Home buyers in the UK are seeing some of the best deals ever for mortgages with experts pointing out that borrowers should not be lumbered with expensive standard variable rate loans.
Figures from the Bank of England show that the recent launch of the first mortgage product under 1% means that the average rate of popular two year fixed rates was 1.26% in April, down from 1.73% a year ago.
It means that borrowers with a 40% deposit would see their monthly repayment on a £150,000 mortgage fall from £616.25 to £583.14 as lenders have been compensating for the loss of these customers by slashing rates for home owners.
David Hollingworth of broker London & Country pointed out that the ongoing rate war that is being waged by lenders at the moment and should act as a stark reminder to home owners to make sure that they are reviewing their deal to take advantage of the current market conditions.
‘Yorkshire Building Society launched the lowest rate on record at 0.89% for a two year deal with a 35% deposit. ‘Failing to grab the chance to cut the interest rate on the single biggest outgoing is tantamount to throwing money down the drain,’ said Hollingworth.
Santander and the Nationwide, Britain’s biggest building society, also cut their rates last month. AA Mortgages has also released a new product range offering a number of competitively priced two, three and five year fixed rate mortgages aimed at first time buyers with no fees and a 5% and 10% deposit.
Meanwhile, the latest research from Paragon Mortgages shows that 89% of broker introduced mortgages in the first quarter of 2017 were fixed rate, up 6% on the previous quarter an historic high for this sector and tracker mortgages fell to their lowest ever level at 10%.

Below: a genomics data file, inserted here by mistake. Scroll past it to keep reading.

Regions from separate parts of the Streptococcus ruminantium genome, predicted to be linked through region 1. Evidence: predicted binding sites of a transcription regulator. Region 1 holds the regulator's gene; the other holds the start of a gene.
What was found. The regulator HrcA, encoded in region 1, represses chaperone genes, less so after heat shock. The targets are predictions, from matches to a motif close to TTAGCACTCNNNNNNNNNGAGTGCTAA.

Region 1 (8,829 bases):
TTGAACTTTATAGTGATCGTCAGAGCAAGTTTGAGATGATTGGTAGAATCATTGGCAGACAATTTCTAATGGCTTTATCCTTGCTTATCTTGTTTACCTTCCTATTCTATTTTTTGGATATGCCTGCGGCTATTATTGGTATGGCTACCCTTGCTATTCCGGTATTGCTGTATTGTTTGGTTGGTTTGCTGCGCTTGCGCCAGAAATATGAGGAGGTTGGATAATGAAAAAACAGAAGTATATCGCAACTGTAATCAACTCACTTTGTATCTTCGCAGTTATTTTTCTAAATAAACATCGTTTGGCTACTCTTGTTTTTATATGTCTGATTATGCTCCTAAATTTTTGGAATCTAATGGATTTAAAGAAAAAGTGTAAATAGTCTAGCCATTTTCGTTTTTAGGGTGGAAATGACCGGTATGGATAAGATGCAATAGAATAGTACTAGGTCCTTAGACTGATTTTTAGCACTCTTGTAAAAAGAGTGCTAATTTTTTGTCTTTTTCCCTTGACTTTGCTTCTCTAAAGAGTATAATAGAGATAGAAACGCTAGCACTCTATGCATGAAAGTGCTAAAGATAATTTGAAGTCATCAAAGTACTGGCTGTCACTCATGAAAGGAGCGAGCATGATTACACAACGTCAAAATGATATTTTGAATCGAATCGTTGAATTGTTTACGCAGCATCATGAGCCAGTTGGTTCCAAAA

The firm said that this continues a long term upward trend that has risen particularly sharply since the end of 2010 when fixed rate and tracker mortgages comprised 46% and 45% of all cases respectively.
Two year fixed rates are still the most popular product, despite declining to 48% in the first three months of 2017 from 53% three months earlier. The most notable shift was another increase in popularity of five year fixes, up 3% to 34% of all mortgages.
Following a period of disruption last year, buy to let lending stabilised in the first quarter of 2017, accounting for 18% of all mortgages handled, whilst remortgaging remained the most common type of borrowing.
In terms of buy to let lending, remortgaging accounted for 47% of all business, maintaining a steep upward trend since the third quarter of 2013, whilst lending to first time landlords eased to 15%, continuing a long term decline from 27% in the same period.
‘It’s clear to see that the benefit of certainty at such low rates is continuing to drive up the popularity of fixed rate mortgages, particularly five year fixed terms, which gained further ground in the first quarter of 2017,’ said John Heron, managing director of Paragon Mortgages.